* SNB keeps cap, target rate for LIBOR on hold
* Sees substantial risks to global economic recovery
* Says closely monitoring impact of ECB rate cut
* Trims inflation outlook for 2015, 2016 (Adds details, quotes from news conference)
By Alice Baghdjian
BERNE, June 19 (Reuters) - The Swiss National Bank on Thursday stuck to its almost three-year old policy of capping the franc at 1.20 per euro and said it stood ready to take further steps if necessary in the wake of the recent easing by the European Central Bank.
The SNB capped the franc at 1.20 per euro in September 2011 after investors fleeing the debt crisis snapped up the safe-haven currency, sending it to record highs, hurting the country’s exporters and threatening to snuff out inflation.
It has not had to sell francs to defend the cap in more than a year. But the ECB’s decision this month to cut its deposit rate to below zero could make Switzerland a relatively more attractive destination for investment again, meaning the SNB has to keep rates lower for longer to keep a lid on the franc.
“We are closely monitoring the impact of the recent interest rate reductions in the euro area on Switzerland. Should there be a need for action, the SNB will take the necessary measures,” Jordan said in Berne.
ING economists said further interventions by the SNB on the foreign exchange markets before the end of the year could not be ruled out, but it noted the current size of the central bank’s balance sheet would limit the extent of any operations.
“If the pressure was to be too high, the SNB would have to turn to other kinds of instruments,” ING said.
Jordan told a news conference he did not rule out the use of negative interest rates to defend the minimum exchange rate. He said the cap remained the right tool for the forseeable future.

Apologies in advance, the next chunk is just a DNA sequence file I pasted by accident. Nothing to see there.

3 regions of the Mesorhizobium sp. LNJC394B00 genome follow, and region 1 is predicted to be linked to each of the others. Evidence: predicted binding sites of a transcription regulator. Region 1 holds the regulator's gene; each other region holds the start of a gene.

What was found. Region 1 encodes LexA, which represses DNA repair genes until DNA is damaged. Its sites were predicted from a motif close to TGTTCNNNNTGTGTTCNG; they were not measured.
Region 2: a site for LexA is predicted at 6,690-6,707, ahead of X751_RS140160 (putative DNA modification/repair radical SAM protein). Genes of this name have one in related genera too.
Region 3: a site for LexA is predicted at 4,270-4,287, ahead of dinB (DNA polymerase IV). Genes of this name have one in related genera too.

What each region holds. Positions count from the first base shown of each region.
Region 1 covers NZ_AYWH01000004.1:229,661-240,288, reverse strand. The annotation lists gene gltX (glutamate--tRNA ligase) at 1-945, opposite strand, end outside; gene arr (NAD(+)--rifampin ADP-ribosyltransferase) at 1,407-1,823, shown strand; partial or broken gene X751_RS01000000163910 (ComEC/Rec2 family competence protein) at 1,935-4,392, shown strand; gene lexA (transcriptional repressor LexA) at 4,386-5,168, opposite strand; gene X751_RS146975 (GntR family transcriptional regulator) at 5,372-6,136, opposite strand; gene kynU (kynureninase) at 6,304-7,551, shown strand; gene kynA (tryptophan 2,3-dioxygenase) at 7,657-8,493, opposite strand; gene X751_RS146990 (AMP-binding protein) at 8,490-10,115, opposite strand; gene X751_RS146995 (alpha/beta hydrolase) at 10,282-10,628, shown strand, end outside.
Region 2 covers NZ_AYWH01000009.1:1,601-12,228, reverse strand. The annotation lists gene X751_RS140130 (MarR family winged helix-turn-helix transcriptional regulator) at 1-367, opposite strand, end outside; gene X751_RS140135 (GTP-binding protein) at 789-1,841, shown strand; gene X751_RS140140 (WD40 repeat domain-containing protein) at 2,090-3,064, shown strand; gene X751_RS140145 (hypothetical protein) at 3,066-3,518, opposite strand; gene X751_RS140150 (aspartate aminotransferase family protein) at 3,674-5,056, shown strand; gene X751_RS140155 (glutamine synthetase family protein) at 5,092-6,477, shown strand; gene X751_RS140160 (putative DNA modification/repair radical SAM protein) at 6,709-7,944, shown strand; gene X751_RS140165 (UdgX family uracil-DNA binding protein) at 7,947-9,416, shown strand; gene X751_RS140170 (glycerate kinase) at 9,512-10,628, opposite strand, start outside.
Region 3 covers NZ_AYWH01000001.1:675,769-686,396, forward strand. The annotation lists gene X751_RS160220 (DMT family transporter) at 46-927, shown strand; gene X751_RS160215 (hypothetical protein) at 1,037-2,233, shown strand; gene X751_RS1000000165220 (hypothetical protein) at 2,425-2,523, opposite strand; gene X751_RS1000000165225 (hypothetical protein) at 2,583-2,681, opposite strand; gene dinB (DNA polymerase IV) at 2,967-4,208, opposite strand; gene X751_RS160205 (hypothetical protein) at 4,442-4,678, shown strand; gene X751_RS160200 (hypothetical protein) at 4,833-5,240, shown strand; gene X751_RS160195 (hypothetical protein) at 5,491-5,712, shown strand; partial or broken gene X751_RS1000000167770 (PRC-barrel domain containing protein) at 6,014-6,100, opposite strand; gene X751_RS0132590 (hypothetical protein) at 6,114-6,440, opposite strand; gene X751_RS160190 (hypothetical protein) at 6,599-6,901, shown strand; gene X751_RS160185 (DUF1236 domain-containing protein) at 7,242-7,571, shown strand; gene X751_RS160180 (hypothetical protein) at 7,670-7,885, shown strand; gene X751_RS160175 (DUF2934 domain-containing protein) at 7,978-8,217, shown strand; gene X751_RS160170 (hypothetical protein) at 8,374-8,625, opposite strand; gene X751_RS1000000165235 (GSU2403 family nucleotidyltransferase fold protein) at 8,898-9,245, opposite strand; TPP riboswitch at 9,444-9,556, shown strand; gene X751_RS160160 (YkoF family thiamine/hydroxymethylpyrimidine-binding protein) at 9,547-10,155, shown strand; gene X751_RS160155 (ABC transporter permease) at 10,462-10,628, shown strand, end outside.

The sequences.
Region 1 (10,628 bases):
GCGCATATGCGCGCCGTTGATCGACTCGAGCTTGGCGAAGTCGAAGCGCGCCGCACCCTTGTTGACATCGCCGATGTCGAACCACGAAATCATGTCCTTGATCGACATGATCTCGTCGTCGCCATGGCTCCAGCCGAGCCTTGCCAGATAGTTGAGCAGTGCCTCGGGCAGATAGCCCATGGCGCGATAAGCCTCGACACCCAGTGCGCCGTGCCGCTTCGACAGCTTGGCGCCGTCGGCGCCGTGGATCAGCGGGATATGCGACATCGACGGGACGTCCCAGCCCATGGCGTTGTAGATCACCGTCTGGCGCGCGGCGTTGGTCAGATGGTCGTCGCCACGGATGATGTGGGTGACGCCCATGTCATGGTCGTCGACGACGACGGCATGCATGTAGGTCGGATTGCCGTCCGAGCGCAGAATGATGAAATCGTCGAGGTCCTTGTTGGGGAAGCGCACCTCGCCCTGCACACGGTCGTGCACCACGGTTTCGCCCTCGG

The SNB also warned of the danger of greater volatility on financial and foreign exchange markets, referring to stark differences in when central banks around the world may exit their currently expansionary monetary policies.
While the ECB has cut rates to record lows and decided to pump money into the euro zone economy, the U.S. Federal Reserve has hinted at a slightly more aggressive pace of interest rate hikes starting next year.
Evidence is also mounting that the Bank of England will shift towards a rate rise before the end of the year.
The Swiss economy sprang back from a weak fourth quarter at the start of this year, but its performance fell short of expectations, with tentative signs of a recovery in Europe having yet to feed through to higher demand for Swiss exports.
This prompted the Swiss government to scale back its forecasts for economic growth for this year and next on Tuesday, saying slow growth in Switzerland’s biggest trading partner, the European Union, could weigh on demand for goods.
In its statement, the SNB cautioned there were still substantial risks attached to the economic recovery which in turn could hamper Switzerland’s export-orientated economy, but it kept its growth forecast for the year at 2.0 percent.
“What is surprising is how cautious the SNB is in its economic outlook,” said J. Safra Sarasin economist Alessandro Bee.
“They emphasize the risks, for instance structural issues as well as warning of possible volatility because of different monetary policy cycles.”
The SNB stuck to a target band for the Swiss franc LIBOR of 0 to 0.25 percent, as all economists in a Reuters poll had forecast.
It tweaked up its inflation forecast for 2014 to 0.1 percent from a previous 0.0 percent, but trimmed its inflation forecasts for 2015 and 2016 to 0.3 percent and 0.9 percent respectively.
“We still really see no inflationary pressure in Switzerland. That means the SNB can keep monetary policy very accommodative,” said Maxime Botteron, an economist at Credit Suisse.
A majority of economists polled by Reuters expect the central bank to keep the minimum exchange rate in place until at least 2016 or later.
Despite a slight slowdown in the pace of mortgage lending growth, the SNB said there was no evidence of any sustainable easing in the mortgage and real estate markets and it would continue to monitor the situation closely.
From the end of this month, banks will have to hold 2 percent extra capital against risk-weighted assets in their mortgage portfolio.
SNB Vice Chairman Jean-Pierre Danthine said the central bank was preparing additional measures that could be implemented if needed. (Reporting by Alice Baghdjian, Katharina Bart, Silke Koltrowitz and Joshua Franklin. Writing by Caroline Copley. Editing by Hugh Lawson)